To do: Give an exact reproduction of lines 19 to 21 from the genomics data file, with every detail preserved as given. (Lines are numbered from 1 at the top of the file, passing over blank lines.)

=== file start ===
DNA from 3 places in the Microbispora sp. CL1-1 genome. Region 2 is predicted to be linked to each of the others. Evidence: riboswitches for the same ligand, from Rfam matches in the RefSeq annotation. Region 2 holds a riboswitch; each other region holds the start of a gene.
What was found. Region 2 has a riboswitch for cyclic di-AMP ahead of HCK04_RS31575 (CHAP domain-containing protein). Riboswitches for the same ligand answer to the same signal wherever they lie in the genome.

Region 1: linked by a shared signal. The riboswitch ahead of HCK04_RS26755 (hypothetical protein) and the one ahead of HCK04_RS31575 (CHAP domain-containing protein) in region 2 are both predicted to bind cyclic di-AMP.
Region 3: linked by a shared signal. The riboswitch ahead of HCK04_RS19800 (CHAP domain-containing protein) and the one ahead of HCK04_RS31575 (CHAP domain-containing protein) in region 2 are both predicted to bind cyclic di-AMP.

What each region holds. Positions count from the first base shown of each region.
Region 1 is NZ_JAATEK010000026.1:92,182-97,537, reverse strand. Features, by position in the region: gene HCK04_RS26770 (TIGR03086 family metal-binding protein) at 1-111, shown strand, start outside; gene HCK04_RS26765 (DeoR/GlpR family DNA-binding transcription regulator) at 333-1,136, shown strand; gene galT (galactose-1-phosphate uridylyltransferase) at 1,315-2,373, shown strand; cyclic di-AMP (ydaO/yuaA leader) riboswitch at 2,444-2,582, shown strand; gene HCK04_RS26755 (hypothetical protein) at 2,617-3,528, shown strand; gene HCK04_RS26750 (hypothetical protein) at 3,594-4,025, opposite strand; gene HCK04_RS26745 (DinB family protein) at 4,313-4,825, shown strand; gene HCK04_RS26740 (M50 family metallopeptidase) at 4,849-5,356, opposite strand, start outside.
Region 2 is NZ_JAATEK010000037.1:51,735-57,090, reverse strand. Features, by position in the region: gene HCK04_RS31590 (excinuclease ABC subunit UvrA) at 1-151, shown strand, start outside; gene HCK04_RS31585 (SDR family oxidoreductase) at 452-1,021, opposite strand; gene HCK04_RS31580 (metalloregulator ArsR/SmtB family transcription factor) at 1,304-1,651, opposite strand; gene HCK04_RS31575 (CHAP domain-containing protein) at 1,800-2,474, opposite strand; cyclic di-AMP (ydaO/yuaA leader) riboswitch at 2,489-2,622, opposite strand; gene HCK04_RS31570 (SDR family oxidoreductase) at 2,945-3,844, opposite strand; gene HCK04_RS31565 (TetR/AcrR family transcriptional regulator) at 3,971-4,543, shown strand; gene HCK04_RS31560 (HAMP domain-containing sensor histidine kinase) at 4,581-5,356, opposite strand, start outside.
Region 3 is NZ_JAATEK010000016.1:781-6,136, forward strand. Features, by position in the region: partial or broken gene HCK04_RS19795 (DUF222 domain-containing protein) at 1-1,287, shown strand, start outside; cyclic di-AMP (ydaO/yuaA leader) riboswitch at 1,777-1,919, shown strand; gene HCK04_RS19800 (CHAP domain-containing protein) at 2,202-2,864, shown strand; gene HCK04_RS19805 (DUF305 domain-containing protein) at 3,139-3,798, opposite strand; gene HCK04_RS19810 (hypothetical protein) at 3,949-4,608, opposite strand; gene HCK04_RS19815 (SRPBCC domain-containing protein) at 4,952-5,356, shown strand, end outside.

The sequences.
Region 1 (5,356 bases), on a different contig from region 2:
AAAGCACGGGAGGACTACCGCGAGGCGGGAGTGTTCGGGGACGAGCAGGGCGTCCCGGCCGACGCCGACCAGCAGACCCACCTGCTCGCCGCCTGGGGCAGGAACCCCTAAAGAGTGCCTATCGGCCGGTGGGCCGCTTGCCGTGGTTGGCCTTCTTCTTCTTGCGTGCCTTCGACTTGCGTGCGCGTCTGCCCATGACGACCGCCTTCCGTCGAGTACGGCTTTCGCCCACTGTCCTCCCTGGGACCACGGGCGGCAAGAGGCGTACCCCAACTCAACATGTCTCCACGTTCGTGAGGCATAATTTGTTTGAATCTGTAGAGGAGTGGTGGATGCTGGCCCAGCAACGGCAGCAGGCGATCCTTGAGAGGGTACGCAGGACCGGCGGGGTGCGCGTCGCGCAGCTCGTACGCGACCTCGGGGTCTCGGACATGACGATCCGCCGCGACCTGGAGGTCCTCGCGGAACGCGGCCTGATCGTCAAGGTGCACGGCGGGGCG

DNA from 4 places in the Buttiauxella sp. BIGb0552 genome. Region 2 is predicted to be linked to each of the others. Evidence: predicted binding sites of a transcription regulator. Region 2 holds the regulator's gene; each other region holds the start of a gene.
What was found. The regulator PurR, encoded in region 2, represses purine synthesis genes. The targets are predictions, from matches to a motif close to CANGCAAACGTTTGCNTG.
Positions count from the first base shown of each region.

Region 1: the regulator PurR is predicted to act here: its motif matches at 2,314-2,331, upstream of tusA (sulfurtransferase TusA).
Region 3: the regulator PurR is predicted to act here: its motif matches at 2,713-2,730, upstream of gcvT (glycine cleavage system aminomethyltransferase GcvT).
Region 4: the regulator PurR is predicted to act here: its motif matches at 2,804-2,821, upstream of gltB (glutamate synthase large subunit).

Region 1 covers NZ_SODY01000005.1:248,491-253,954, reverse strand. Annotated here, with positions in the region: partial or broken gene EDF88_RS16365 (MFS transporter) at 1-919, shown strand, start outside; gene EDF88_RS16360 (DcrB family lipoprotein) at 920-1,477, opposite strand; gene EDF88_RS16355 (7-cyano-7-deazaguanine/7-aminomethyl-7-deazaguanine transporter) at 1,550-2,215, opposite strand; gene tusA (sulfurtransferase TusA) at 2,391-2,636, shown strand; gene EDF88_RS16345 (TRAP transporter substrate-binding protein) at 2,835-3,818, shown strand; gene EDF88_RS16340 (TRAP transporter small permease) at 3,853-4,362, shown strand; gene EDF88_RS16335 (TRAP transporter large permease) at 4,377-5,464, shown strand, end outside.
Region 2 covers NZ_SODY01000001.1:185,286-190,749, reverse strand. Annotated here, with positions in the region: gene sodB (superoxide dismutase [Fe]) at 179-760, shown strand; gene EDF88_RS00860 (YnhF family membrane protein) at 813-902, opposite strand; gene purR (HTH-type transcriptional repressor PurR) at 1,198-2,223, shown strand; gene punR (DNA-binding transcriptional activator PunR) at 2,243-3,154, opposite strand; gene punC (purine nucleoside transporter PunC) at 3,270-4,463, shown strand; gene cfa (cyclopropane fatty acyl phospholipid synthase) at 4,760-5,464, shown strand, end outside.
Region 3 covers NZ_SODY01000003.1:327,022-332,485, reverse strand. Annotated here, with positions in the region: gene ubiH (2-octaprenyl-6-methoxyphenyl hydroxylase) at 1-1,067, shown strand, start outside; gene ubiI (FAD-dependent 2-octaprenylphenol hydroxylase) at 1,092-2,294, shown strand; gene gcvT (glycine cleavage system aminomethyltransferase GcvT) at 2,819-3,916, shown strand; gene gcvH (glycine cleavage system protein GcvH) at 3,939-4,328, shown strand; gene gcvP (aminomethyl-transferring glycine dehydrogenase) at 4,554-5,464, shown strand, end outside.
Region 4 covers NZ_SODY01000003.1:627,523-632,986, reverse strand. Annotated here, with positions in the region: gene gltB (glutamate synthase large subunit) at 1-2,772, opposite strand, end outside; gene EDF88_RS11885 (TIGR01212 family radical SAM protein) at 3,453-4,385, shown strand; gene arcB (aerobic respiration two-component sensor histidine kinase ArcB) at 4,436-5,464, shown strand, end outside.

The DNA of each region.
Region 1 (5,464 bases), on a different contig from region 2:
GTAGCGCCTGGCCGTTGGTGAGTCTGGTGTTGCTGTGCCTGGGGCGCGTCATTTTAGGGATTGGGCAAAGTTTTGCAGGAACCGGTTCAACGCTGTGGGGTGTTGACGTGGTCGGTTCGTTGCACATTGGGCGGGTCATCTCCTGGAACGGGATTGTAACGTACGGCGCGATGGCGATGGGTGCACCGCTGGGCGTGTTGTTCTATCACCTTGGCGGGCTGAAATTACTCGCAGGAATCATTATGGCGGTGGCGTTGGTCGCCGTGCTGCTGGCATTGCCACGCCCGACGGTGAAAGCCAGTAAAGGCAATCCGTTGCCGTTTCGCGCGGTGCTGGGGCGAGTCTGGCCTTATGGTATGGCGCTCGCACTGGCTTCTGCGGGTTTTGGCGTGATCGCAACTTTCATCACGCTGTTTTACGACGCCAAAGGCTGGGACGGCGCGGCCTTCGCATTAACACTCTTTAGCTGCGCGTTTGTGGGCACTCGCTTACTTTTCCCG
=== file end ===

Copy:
Region 2 covers NZ_SODY01000001.1:185,286-190,749, reverse strand. Annotated here, with positions in the region: gene sodB (superoxide dismutase [Fe]) at 179-760, shown strand; gene EDF88_RS00860 (YnhF family membrane protein) at 813-902, opposite strand; gene purR (HTH-type transcriptional repressor PurR) at 1,198-2,223, shown strand; gene punR (DNA-binding transcriptional activator PunR) at 2,243-3,154, opposite strand; gene punC (purine nucleoside transporter PunC) at 3,270-4,463, shown strand; gene cfa (cyclopropane fatty acyl phospholipid synthase) at 4,760-5,464, shown strand, end outside.
Region 3 covers NZ_SODY01000003.1:327,022-332,485, reverse strand. Annotated here, with positions in the region: gene ubiH (2-octaprenyl-6-methoxyphenyl hydroxylase) at 1-1,067, shown strand, start outside; gene ubiI (FAD-dependent 2-octaprenylphenol hydroxylase) at 1,092-2,294, shown strand; gene gcvT (glycine cleavage system aminomethyltransferase GcvT) at 2,819-3,916, shown strand; gene gcvH (glycine cleavage system protein GcvH) at 3,939-4,328, shown strand; gene gcvP (aminomethyl-transferring glycine dehydrogenase) at 4,554-5,464, shown strand, end outside.
Region 4 covers NZ_SODY01000003.1:627,523-632,986, reverse strand. Annotated here, with positions in the region: gene gltB (glutamate synthase large subunit) at 1-2,772, opposite strand, end outside; gene EDF88_RS11885 (TIGR01212 family radical SAM protein) at 3,453-4,385, shown strand; gene arcB (aerobic respiration two-component sensor histidine kinase ArcB) at 4,436-5,464, shown strand, end outside.